Signs of an Unusually Early Spring in Southeastern Pennsylvania Should Not Be a Cause for Celebration
I decided to look around for more signs of an unusual outbreak of Spring, and was quickly rewarded by a magnolia tree full of fuzzy swollen buds that could well start to flower by week's end and, looking up at a tall silver maple nearby, by the sight of bursting green flowers covering the small branches at the top of the tree.
In general, such signs of Spring bursting out are welcome at the end of a harsh cold winter, but the truth is, this has not been a harsh winter. We only had two snowfalls, both relatively minor, and the prospect of any more is pretty slim at this point, with no snow in the forecast for the next two weeks, and by then we're less than two weeks away from the official start of Spring. Temperatures in the northeastern US, as in much of the country, have been setting records for winter highs which explains the plants getting an early start. It's a continuation, as the linked article above shows, of a trend that has been underway for some years now.
Climate change deniers, a dwindling group, will no doubt start changing their tune, since the evidence of dramatic warming is getting impossible to ignore. Increasingly, their line is to ask, "So what's wrong with things getting warmer? That means a longer growing season, lower heating bills, and no need for jackets and sweaters."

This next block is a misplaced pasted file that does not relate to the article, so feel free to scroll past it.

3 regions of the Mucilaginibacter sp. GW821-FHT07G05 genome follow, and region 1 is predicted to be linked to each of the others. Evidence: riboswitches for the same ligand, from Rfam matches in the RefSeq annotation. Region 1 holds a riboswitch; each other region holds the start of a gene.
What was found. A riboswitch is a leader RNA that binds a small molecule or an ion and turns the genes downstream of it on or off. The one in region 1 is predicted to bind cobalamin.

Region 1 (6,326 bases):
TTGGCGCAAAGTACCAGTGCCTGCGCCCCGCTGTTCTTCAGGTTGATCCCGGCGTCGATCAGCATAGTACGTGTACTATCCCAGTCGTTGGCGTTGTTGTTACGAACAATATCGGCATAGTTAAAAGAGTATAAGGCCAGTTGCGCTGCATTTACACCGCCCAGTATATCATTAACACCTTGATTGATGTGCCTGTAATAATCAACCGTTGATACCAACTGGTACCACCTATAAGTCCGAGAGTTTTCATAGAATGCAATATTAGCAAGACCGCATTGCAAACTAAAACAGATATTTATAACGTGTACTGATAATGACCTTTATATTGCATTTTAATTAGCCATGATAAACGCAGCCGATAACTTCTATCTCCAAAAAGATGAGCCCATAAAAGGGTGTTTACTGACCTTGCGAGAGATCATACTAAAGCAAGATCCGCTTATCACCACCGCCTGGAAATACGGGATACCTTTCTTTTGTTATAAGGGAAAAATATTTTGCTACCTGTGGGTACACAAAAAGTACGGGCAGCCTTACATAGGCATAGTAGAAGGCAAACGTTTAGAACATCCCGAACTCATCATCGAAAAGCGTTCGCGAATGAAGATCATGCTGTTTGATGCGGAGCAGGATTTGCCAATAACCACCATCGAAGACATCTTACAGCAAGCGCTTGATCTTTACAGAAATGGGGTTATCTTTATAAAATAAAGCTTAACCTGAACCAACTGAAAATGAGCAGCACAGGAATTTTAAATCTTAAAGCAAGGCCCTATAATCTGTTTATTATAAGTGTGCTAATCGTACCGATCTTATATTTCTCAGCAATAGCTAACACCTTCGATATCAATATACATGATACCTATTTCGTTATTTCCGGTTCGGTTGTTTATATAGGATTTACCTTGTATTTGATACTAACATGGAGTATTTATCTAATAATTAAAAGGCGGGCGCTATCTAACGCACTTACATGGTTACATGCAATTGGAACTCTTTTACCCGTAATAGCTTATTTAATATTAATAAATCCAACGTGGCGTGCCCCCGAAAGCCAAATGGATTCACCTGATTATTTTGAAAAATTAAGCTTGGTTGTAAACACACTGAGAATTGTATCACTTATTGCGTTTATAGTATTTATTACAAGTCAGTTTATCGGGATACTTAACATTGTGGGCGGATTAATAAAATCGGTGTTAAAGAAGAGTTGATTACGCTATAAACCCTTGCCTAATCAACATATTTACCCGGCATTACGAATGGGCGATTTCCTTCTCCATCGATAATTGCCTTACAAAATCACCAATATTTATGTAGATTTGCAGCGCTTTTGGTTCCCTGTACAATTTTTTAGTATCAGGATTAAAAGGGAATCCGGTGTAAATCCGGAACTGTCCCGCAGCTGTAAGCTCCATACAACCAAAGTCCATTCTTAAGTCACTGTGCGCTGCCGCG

The problem though, is that while we humans are an adaptable species, plants and the rest of the ecosystem (upon which we ultimately depend for food and for the very oxygen we breathe), aren't really ready for this. One big threat is that those plants that pop out of the ground too soon, or that open their protective buds too early, can fall victim to another impact of climate change: the extreme warming of the Arctic and the melting away of the ice sheet over the Arctic Ocean. That warming, by reducing the gradient of hot and cold between the northern hemisphere's arctic and temperate zones produces a wildly wobbling if weakened Jet Stream, which is wont to drop down suddenly and unpredictably for a week or so over the Lower 48, bringing with it much colder temperatures which can then kill off the early blooming plants.
Last year, this happened in the northeast, devastating the apple crop in Pennsylvania, New York and New England, where the apple blossoms were out almost four weeks early. Our two apple trees had exactly no apples last year as a result. The same thing could easily happen again this year.